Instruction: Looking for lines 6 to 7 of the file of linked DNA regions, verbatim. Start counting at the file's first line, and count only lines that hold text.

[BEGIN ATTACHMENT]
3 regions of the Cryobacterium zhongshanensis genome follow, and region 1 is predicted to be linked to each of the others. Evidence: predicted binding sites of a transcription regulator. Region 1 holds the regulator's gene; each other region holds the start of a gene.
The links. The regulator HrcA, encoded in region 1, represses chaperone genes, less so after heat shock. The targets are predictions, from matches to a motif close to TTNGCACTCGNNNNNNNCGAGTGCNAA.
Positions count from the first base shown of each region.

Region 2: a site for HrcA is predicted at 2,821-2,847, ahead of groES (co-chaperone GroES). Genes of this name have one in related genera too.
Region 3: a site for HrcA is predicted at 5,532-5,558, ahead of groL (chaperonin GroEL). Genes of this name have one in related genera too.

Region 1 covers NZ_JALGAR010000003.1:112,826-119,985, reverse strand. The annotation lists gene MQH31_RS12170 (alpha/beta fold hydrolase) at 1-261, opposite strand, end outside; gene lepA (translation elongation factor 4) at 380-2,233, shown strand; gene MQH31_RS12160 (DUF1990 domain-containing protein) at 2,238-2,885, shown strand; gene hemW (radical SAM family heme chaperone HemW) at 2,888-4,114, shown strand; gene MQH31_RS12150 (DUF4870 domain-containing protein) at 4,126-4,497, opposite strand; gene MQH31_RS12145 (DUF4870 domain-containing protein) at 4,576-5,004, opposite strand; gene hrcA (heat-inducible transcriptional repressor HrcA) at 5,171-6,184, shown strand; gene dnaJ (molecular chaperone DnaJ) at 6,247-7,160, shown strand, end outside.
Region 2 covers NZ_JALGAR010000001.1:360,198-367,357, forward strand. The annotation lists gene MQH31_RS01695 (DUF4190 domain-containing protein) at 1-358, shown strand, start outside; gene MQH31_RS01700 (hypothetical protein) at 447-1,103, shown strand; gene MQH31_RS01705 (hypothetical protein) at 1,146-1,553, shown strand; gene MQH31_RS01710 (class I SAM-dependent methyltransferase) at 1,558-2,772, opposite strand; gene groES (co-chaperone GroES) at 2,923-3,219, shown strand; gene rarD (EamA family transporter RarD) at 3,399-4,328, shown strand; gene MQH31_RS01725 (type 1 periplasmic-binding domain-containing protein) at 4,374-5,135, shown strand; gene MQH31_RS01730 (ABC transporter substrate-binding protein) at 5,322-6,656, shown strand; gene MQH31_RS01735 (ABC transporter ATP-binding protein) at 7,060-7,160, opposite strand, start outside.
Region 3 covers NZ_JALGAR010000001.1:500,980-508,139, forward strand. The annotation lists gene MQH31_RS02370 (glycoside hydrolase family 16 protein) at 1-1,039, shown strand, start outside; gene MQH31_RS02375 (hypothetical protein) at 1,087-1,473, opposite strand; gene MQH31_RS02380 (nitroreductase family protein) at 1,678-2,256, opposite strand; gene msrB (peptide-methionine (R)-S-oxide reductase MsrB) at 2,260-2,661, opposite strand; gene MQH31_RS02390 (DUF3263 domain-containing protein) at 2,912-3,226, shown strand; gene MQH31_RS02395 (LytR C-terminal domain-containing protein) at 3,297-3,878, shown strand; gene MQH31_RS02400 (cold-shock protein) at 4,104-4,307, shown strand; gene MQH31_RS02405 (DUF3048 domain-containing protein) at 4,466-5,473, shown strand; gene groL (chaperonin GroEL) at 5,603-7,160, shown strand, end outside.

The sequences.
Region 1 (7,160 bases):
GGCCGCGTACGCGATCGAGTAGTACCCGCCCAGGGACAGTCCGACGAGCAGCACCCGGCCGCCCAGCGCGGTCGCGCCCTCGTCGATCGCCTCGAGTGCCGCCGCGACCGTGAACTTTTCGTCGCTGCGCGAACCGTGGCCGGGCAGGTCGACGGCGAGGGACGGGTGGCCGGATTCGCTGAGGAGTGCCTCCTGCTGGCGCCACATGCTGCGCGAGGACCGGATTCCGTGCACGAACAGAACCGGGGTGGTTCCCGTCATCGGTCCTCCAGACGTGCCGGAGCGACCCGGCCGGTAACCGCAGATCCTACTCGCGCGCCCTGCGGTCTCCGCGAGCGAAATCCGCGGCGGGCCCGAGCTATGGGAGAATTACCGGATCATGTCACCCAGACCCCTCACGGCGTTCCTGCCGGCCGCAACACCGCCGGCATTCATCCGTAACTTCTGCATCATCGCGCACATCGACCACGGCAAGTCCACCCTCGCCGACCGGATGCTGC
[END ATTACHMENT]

Region 1 covers NZ_JALGAR010000003.1:112,826-119,985, reverse strand. The annotation lists gene MQH31_RS12170 (alpha/beta fold hydrolase) at 1-261, opposite strand, end outside; gene lepA (translation elongation factor 4) at 380-2,233, shown strand; gene MQH31_RS12160 (DUF1990 domain-containing protein) at 2,238-2,885, shown strand; gene hemW (radical SAM family heme chaperone HemW) at 2,888-4,114, shown strand; gene MQH31_RS12150 (DUF4870 domain-containing protein) at 4,126-4,497, opposite strand; gene MQH31_RS12145 (DUF4870 domain-containing protein) at 4,576-5,004, opposite strand; gene hrcA (heat-inducible transcriptional repressor HrcA) at 5,171-6,184, shown strand; gene dnaJ (molecular chaperone DnaJ) at 6,247-7,160, shown strand, end outside.
Region 2 covers NZ_JALGAR010000001.1:360,198-367,357, forward strand. The annotation lists gene MQH31_RS01695 (DUF4190 domain-containing protein) at 1-358, shown strand, start outside; gene MQH31_RS01700 (hypothetical protein) at 447-1,103, shown strand; gene MQH31_RS01705 (hypothetical protein) at 1,146-1,553, shown strand; gene MQH31_RS01710 (class I SAM-dependent methyltransferase) at 1,558-2,772, opposite strand; gene groES (co-chaperone GroES) at 2,923-3,219, shown strand; gene rarD (EamA family transporter RarD) at 3,399-4,328, shown strand; gene MQH31_RS01725 (type 1 periplasmic-binding domain-containing protein) at 4,374-5,135, shown strand; gene MQH31_RS01730 (ABC transporter substrate-binding protein) at 5,322-6,656, shown strand; gene MQH31_RS01735 (ABC transporter ATP-binding protein) at 7,060-7,160, opposite strand, start outside.